Emotion Classification in Children's speech using fusion of acoustic and linguistic features

Tim Polzehl, Shiva Sundaram, Hamed Ketabdar, Michael Wagner, Florian Metze

    Research output: A Conference proceeding or a Chapter in BookConference contribution

    27 Citations (Scopus)

    Abstract

    This paper describes a system to detect angry vs. non-angry utterances of children who are engaged in dialog with an Aibo robot dog. The system was submitted to the Interspeech2009 Emotion Challenge evaluation. The speech data consist of short utterances of the children�s speech, and the proposed system is designed to detect anger in each given chunk. Frame-based cepstral features, prosodic and acoustic features as well as glottal excitation features are extracted automatically, reduced in dimensionality and classified by means of an artificial neural network and a support vector machine. An automatic speech recognizer transcribes the words in an utterance and yields a separate classification based on the degree of emotional salience of the words. Late fusion is applied to make a final decision on anger vs. non-anger of the utterance. Preliminary results show 75.9% unweighted average recall on the training data and 67.6% on the test set.
    Original languageEnglish
    Title of host publication10th Annual Conference of the International Speech Communication Association (Interspeech 2009)
    EditorsM Uther
    Place of PublicationBrighton, UK
    PublisherInternational Speech Communication Association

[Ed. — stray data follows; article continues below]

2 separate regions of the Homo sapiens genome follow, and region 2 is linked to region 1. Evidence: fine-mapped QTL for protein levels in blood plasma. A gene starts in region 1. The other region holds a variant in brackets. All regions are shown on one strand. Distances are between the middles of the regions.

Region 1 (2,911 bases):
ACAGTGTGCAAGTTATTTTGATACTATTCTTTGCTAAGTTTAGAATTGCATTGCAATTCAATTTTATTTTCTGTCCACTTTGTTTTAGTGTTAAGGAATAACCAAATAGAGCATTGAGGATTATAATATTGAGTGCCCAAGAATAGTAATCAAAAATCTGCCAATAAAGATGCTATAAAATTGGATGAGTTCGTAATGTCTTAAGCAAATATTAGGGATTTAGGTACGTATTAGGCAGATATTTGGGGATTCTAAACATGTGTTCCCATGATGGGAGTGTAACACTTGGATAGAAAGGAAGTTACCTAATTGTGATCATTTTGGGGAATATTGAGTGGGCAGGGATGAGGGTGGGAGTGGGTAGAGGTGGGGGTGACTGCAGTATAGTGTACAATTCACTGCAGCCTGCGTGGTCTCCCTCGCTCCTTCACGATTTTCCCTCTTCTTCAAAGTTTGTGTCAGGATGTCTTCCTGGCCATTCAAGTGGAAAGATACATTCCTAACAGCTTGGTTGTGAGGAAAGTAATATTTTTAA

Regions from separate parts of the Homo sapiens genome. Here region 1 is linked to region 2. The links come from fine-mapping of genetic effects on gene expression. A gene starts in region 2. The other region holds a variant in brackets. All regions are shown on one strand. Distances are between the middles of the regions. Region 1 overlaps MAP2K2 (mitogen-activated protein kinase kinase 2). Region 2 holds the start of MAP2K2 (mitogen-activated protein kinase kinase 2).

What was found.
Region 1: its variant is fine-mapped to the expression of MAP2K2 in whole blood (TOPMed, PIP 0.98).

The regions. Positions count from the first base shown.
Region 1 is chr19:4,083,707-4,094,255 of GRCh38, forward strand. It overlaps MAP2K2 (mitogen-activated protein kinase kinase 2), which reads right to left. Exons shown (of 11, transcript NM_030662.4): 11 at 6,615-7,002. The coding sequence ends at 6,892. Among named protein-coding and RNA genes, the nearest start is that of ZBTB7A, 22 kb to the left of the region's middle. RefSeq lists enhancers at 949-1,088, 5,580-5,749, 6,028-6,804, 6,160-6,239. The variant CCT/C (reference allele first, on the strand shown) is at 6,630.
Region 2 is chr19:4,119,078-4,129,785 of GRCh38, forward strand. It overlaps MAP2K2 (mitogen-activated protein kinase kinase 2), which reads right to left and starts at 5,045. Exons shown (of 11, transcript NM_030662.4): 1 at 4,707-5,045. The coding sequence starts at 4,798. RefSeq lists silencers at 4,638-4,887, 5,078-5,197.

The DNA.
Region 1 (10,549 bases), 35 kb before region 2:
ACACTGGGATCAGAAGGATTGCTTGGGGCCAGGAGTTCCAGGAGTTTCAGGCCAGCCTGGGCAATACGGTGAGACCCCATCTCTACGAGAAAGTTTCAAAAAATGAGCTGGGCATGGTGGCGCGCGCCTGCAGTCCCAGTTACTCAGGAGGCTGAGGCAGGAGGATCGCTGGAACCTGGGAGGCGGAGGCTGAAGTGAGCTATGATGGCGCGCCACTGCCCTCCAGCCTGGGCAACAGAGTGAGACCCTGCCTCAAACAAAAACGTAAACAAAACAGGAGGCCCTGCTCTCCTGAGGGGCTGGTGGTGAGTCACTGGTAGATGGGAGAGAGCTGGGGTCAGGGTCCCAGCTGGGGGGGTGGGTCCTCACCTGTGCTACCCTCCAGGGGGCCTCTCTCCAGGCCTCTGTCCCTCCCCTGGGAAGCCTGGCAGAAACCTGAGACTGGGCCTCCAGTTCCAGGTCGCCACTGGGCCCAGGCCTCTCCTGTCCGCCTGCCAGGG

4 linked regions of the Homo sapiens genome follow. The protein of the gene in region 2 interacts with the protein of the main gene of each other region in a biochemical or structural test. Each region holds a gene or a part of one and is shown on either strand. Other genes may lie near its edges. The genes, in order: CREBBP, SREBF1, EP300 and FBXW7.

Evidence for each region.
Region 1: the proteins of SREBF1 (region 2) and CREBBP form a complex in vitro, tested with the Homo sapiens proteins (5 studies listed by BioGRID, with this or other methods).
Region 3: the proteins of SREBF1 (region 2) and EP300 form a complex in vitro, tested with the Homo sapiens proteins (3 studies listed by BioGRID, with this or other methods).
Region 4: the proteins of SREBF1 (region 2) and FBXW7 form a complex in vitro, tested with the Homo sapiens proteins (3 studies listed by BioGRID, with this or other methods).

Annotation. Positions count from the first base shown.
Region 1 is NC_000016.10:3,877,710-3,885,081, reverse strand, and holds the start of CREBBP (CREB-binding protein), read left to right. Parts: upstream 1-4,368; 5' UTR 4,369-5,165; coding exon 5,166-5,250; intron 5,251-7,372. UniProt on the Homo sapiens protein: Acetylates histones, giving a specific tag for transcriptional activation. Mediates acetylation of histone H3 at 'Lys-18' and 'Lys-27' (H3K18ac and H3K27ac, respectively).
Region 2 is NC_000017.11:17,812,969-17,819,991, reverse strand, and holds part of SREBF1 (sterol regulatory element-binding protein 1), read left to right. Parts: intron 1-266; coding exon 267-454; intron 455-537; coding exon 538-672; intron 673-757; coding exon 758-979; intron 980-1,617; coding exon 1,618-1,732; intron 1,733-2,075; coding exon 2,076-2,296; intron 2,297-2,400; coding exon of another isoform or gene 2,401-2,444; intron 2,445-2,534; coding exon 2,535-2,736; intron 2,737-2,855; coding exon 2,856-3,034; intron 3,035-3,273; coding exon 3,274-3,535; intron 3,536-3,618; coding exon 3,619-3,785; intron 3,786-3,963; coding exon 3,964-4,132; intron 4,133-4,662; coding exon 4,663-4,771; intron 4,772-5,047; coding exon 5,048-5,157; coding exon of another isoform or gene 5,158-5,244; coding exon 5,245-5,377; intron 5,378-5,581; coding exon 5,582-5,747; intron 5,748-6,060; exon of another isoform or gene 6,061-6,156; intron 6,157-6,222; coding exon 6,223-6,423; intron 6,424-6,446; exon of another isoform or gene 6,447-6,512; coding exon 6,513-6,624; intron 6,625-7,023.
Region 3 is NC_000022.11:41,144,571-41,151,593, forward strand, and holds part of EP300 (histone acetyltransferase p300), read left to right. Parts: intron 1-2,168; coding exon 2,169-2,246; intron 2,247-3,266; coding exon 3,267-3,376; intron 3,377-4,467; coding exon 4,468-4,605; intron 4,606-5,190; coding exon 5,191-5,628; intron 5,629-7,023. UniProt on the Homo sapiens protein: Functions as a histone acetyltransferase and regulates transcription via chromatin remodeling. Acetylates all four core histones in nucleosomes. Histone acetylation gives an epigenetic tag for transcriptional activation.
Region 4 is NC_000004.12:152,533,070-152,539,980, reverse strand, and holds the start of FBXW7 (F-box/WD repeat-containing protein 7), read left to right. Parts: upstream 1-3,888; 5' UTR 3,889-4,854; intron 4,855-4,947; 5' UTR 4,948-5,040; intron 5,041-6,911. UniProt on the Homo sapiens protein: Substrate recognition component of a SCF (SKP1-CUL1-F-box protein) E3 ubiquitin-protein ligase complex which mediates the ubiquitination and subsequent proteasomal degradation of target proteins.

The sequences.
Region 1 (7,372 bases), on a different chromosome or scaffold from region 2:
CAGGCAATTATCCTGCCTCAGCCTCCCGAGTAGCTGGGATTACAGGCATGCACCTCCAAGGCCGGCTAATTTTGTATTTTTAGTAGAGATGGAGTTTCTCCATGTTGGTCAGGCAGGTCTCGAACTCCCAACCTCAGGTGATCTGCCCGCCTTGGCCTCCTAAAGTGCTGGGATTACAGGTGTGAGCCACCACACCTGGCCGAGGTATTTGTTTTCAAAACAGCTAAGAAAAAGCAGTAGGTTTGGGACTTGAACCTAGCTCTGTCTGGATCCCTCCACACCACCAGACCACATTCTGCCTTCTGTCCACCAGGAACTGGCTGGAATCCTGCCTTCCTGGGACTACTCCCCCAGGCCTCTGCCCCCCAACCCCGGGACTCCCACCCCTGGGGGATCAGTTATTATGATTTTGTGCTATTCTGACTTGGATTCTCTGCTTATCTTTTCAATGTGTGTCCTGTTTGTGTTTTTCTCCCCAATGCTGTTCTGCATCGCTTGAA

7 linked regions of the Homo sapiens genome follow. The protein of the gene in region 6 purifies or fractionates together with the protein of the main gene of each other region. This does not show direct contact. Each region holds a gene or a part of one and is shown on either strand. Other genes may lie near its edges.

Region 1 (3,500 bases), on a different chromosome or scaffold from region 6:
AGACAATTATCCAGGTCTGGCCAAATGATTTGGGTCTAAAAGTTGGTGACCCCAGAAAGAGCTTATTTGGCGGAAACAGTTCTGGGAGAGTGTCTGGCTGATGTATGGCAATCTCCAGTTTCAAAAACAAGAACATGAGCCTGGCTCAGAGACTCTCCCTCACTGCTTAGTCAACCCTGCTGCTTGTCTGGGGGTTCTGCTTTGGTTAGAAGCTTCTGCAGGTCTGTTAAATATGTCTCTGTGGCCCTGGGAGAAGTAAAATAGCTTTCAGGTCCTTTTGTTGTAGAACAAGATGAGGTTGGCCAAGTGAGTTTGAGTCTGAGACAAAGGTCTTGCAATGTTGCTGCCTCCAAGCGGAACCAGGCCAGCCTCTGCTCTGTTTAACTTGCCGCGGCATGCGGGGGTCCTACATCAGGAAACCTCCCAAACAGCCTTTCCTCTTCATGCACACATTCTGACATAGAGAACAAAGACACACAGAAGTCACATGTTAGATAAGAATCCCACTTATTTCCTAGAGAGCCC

Pages340-343
    Number of pages4
    ISBN (Print)9781615676927
    Publication statusPublished - 2009
    EventInterspeech-2009 - Brighton, United Kingdom
    Duration: 6 Sep 20099 Sep 2009

    Conference

    ConferenceInterspeech-2009
    CountryUnited Kingdom
    CityBrighton
    Period6/09/099/09/09

    Fingerprint

    Linguistics
    Fusion reactions
    Acoustics
    Support vector machines
    Robots
    Neural networks

    Cite this

    Polzehl, T., Sundaram, S., Ketabdar, H., Wagner, M., & Metze, F. (2009). Emotion Classification in Children's speech using fusion of acoustic and linguistic features. In M. Uther (Ed.), 10th Annual Conference of the International Speech Communication Association (Interspeech 2009) (pp. 340-343). Brighton, UK: International Speech Communication Association.
    Polzehl, Tim ; Sundaram, Shiva ; Ketabdar, Hamed ; Wagner, Michael ; Metze, Florian. / Emotion Classification in Children's speech using fusion of acoustic and linguistic features. 10th Annual Conference of the International Speech Communication Association (Interspeech 2009). editor / M Uther. Brighton, UK : International Speech Communication Association, 2009. pp. 340-343
    @inproceedings{f9a498e0915544a5a48c4c69f2b50f17,
    title = "Emotion Classification in Children's speech using fusion of acoustic and linguistic features",